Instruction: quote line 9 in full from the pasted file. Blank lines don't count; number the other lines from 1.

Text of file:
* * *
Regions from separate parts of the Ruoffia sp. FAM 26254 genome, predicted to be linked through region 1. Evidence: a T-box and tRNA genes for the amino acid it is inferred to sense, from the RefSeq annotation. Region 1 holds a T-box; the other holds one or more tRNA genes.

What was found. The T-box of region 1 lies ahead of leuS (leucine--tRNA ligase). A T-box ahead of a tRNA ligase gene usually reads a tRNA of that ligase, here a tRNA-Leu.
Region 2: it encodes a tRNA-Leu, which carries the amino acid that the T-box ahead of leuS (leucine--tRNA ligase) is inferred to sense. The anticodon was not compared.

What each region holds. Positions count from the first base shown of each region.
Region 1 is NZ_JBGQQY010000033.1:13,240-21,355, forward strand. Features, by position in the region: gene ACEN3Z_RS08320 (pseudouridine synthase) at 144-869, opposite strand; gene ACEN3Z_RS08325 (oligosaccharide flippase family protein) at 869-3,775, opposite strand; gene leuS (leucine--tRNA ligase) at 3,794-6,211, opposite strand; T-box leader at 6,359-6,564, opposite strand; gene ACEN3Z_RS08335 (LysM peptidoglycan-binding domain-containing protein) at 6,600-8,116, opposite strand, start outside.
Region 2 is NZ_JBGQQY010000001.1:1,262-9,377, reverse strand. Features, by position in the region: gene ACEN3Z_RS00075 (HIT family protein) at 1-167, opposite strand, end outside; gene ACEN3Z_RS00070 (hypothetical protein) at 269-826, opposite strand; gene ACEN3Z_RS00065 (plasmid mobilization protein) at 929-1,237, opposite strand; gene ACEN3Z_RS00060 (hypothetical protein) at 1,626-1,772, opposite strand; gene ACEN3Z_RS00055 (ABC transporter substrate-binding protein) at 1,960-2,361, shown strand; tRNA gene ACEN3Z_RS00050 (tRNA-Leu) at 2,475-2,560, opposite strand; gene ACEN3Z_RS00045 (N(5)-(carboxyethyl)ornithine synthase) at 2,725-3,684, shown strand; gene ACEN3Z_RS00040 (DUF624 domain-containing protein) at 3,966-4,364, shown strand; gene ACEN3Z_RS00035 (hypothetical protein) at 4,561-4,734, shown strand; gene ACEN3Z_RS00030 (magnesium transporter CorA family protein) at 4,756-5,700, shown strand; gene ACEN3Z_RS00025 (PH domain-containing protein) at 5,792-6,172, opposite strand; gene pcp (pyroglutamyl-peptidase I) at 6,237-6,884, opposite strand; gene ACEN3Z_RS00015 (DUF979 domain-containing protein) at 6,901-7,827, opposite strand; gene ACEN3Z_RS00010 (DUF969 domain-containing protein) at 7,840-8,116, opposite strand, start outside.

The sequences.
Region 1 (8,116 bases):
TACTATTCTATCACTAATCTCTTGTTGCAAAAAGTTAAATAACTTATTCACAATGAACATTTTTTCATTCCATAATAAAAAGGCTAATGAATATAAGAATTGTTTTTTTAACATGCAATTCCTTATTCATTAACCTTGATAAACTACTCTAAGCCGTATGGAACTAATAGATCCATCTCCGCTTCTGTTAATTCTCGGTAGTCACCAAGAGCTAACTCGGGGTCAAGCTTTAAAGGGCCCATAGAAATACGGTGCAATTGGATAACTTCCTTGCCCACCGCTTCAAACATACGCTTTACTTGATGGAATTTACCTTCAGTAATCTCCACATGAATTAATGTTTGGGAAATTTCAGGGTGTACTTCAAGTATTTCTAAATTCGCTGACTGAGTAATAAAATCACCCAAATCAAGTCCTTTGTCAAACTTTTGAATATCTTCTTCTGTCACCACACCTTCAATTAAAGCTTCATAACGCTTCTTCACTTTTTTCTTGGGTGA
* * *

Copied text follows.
TACTATTCTATCACTAATCTCTTGTTGCAAAAAGTTAAATAACTTATTCACAATGAACATTTTTTCATTCCATAATAAAAAGGCTAATGAATATAAGAATTGTTTTTTTAACATGCAATTCCTTATTCATTAACCTTGATAAACTACTCTAAGCCGTATGGAACTAATAGATCCATCTCCGCTTCTGTTAATTCTCGGTAGTCACCAAGAGCTAACTCGGGGTCAAGCTTTAAAGGGCCCATAGAAATACGGTGCAATTGGATAACTTCCTTGCCCACCGCTTCAAACATACGCTTTACTTGATGGAATTTACCTTCAGTAATCTCCACATGAATTAATGTTTGGGAAATTTCAGGGTGTACTTCAAGTATTTCTAAATTCGCTGACTGAGTAATAAAATCACCCAAATCAAGTCCTTTGTCAAACTTTTGAATATCTTCTTCTGTCACCACACCTTCAATTAAAGCTTCATAACGCTTCTTCACTTTTTTCTTGGGTGA